I don't look at it as it's really about me or anything like that. I look at it as it's a total program, and that's what we really define ourselves by at University of Georgia. We play to a standard. We have a lot of expectations. We don't run from those expectations. We embrace them, and we do the best job we can day in and day out to put a great team out on the field and mold young players into men. That's our hope and our goal.

Q. You guys have played in this building a lot now, it feels like. What do you hope to get accomplished today in the walk-through?
KIRBY SMART: Really the walk-through is more about brushing up, cleaning up things for us. It's about exposure to the venue. As you mentioned, we've had two games in here, so our kids will be comfortable as far as playing in here. The atmosphere that's created is one of the most incredible atmospheres in all of college football. When you talk about the SEC Championship, it's one of the most watched games in all of college football. So we're certainly excited about that.

The walk-through is really just a formality for us to make sure we understand what we're doing, final touches, brush up, clean things up from yesterday.

Q. Kirby, we talked a lot about what Alabama did last year, the Championship Game at halftime, making the switch to Tua. We don't talk about what you all were doing during halftime of that game. Could you take us through that locker room. Did you expect them to make the switch? Were you prepared at all for that?
KIRBY SMART: We certainly knew that we'd see some different looks. There was a lot of talk leading up to the game that Tua would play if they ever struggled. The noise coming out of Tuscaloosa was that. But there's not a lot you prepare for differently. It's not like you say, well, they might put this other guy in, and he might throw the ball more. I mean, you prepare that way every game. Jalen threw the ball.

It didn't have much to do with what we were doing at halftime versus they were much more effective defensively and they got some momentum offensively. None of which, I think, will have any bearing on this game.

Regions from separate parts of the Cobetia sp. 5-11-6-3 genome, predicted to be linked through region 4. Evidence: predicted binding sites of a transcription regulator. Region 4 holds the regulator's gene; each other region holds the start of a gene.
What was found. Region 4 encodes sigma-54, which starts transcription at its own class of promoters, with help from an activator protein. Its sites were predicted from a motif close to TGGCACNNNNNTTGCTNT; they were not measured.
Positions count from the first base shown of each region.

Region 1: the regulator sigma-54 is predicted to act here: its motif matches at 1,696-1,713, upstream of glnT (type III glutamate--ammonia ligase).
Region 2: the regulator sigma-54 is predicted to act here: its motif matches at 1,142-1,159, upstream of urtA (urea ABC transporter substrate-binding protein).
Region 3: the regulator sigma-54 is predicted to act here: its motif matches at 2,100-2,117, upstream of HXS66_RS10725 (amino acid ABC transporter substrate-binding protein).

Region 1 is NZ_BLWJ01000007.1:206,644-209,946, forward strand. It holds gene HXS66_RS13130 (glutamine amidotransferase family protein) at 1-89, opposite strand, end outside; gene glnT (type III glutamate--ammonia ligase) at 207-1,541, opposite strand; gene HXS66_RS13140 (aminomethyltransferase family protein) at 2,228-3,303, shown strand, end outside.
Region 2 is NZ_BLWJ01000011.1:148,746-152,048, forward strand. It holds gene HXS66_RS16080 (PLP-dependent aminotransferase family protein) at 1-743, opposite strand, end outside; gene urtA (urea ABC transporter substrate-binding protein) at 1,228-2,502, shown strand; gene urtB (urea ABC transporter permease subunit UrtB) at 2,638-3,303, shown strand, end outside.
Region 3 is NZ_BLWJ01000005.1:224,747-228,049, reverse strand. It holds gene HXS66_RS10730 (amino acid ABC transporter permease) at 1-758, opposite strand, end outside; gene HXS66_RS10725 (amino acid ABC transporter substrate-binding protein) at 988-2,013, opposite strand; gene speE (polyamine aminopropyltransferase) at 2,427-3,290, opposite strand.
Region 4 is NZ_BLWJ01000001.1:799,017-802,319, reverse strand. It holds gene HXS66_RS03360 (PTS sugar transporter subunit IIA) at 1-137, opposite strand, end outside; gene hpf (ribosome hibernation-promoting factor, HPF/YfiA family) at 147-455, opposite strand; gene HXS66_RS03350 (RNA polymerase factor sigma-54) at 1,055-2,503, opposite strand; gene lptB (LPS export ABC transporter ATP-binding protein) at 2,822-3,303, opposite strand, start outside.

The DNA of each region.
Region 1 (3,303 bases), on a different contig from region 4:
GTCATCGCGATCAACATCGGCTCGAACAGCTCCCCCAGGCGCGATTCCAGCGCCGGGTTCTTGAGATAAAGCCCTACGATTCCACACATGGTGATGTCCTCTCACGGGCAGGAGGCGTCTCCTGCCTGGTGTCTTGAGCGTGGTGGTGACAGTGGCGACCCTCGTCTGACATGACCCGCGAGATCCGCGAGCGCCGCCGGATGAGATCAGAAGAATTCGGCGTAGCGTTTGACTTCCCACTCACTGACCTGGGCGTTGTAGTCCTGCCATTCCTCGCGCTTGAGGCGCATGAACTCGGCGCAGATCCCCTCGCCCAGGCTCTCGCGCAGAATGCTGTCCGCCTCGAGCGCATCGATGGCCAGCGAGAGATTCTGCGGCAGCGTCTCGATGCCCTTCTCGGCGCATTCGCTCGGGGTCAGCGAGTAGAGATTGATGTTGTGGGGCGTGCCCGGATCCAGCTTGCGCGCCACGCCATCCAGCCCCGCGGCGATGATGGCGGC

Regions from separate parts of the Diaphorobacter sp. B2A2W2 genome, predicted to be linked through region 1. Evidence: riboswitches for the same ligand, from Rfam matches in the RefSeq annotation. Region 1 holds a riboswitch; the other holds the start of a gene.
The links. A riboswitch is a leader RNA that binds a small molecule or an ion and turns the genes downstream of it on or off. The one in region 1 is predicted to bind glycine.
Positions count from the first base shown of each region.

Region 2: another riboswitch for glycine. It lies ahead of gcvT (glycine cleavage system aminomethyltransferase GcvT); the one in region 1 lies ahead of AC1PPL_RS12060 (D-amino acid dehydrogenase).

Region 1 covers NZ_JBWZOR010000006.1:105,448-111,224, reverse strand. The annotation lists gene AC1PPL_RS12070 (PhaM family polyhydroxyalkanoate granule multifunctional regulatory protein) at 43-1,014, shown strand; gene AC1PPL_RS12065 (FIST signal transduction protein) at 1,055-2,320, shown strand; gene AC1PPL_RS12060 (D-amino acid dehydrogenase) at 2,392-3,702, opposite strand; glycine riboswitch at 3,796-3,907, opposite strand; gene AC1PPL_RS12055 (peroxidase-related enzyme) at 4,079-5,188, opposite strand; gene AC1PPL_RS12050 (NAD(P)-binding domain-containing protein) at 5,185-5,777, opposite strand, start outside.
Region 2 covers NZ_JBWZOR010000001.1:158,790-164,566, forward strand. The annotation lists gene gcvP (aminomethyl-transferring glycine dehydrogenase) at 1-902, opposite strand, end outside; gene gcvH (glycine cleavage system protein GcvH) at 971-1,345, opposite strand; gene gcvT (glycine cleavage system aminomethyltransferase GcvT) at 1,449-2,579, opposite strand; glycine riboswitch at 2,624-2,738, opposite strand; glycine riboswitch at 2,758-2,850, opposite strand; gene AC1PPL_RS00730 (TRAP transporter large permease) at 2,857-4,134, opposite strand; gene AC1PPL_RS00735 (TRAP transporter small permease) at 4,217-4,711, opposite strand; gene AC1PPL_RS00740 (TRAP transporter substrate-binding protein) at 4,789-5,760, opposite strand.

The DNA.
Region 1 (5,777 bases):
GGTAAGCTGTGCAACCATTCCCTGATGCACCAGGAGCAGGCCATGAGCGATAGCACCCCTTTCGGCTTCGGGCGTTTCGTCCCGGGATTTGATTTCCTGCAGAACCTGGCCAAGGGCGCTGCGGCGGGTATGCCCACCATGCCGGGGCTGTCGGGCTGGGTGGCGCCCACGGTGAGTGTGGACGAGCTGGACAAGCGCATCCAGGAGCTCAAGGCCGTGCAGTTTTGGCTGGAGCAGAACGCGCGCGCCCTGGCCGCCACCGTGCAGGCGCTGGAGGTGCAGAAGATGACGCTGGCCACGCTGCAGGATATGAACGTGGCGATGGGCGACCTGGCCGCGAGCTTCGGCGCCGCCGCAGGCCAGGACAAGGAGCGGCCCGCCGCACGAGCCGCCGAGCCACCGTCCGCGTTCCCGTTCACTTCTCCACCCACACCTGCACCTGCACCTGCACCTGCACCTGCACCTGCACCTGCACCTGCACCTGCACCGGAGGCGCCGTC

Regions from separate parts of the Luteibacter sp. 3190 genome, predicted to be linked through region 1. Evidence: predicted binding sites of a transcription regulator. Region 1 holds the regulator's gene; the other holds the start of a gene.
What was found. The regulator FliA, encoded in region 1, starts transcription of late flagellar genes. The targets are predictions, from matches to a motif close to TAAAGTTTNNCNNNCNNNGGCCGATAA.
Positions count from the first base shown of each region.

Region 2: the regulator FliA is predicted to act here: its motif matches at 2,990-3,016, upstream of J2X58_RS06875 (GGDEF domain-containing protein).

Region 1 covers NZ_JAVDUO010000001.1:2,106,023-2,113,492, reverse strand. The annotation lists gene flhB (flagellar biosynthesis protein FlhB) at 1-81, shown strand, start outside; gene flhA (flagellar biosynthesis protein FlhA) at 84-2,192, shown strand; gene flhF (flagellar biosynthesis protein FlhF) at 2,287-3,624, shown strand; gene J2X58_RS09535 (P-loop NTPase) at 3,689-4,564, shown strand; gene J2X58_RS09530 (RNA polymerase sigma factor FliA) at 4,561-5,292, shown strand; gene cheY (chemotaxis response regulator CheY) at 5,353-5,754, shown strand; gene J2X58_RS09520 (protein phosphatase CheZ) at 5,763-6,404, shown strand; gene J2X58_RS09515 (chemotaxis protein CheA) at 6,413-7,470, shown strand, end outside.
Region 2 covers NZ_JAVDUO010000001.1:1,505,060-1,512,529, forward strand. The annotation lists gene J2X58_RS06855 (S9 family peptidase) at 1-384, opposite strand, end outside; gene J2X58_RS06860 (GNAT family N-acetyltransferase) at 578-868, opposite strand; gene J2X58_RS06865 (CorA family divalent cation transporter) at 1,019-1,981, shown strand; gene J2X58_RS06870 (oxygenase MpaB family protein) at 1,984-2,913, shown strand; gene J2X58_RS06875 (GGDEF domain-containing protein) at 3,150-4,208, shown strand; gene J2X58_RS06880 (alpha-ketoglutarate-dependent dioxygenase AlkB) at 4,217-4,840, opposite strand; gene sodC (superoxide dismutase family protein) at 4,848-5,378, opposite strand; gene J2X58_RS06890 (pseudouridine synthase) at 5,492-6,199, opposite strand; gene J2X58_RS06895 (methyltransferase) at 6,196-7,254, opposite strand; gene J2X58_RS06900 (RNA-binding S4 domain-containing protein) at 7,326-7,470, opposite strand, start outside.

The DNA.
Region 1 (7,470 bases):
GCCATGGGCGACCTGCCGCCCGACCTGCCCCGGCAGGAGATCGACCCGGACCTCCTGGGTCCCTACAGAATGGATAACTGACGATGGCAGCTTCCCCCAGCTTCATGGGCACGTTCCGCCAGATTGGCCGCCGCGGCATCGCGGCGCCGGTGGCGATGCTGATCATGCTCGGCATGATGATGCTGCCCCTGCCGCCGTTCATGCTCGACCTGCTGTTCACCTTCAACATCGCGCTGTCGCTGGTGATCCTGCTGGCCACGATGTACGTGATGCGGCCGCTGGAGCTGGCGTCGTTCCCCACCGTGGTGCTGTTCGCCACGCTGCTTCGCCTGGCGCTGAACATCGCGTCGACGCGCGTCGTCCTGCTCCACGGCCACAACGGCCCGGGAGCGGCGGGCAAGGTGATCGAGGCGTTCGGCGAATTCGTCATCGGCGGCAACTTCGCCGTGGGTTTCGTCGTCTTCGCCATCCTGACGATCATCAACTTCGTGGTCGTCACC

Q. Coach, you guys have a lot of experience in this place, SEC Championship last year. Swift had a big coming out a little bit into the National Championship. Mecole and Riley had a big game. Are you excited about how your players take advantage of the big stage and how it's not always the same player?
KIRBY SMART: Yeah, I'm excited the opportunity that we get to find out who it is. We've had that kind of all the way throughout the year. We've had different defensive players have really good games. Different guys have led the team in tackles in different games. And then offensively, like you mentioned, it might be J.J. Holloman one game, Riley one game, Mecole, Terry, Swift, Holyfield -- a lot of different guys have made plays, and a lot of that is circumstantial. It's not by intent. It's not by design. It's you take what the defense gives you.

I think that's what makes you a really good offensive football team is your ability to hurt people in different ways. And I certainly know from watching Alabama's film that's what they have the capability of doing.

Q. Kirby, you mentioned Ben Cleveland being a game-time decision. How comfortable have you all got with the play of Trey Hill down the stretch? How do you evaluate him?
KIRBY SMART: Trey's done a tremendous job. Here's a guy who got plugged and had to play against Kentucky. Did a fabulous job in that game to come in and execute at a high level. He's played well. He's gotten some confidence playing at guard, and we'll continue to do that. And if Ben's healthy enough and able to play and he's the best available option, then he'll play.

Q. Obviously, it's a team game, but quarterback is the most high profile position. Last year Jake Fromm played against Baker Mayfield, very well-known quarterback, and his team earned the win. This year it's another very well-known, likely Heisman Trophy winning quarterback in Tua Tagovailoa. Do you think Jake takes extra motivation in being the quarterback in the game that gets the least attention, maybe feeling a little extra pressure to make sure his offense can keep pace?
KIRBY SMART: You know, I don't know if he does or not. I never asked Jake that. I never bring that up about the opposing quarterback because ultimately he's not facing them. He's facing their defense. I know he's a very prideful kid. I know he's extremely competitive. I mean, every day at practice, he wants to compete, he wants to win, he's very driven, so I know that probably motivates him some. But it's not something we talk about.

Q. Kirby, I don't know if this has been asked already, but the status of Monty Rice and his availability for tomorrow?
KIRBY SMART: Yeah, Monty was able to do a little more as the week went on. He was able to do some stuff yesterday, but he'll be a game-time decision.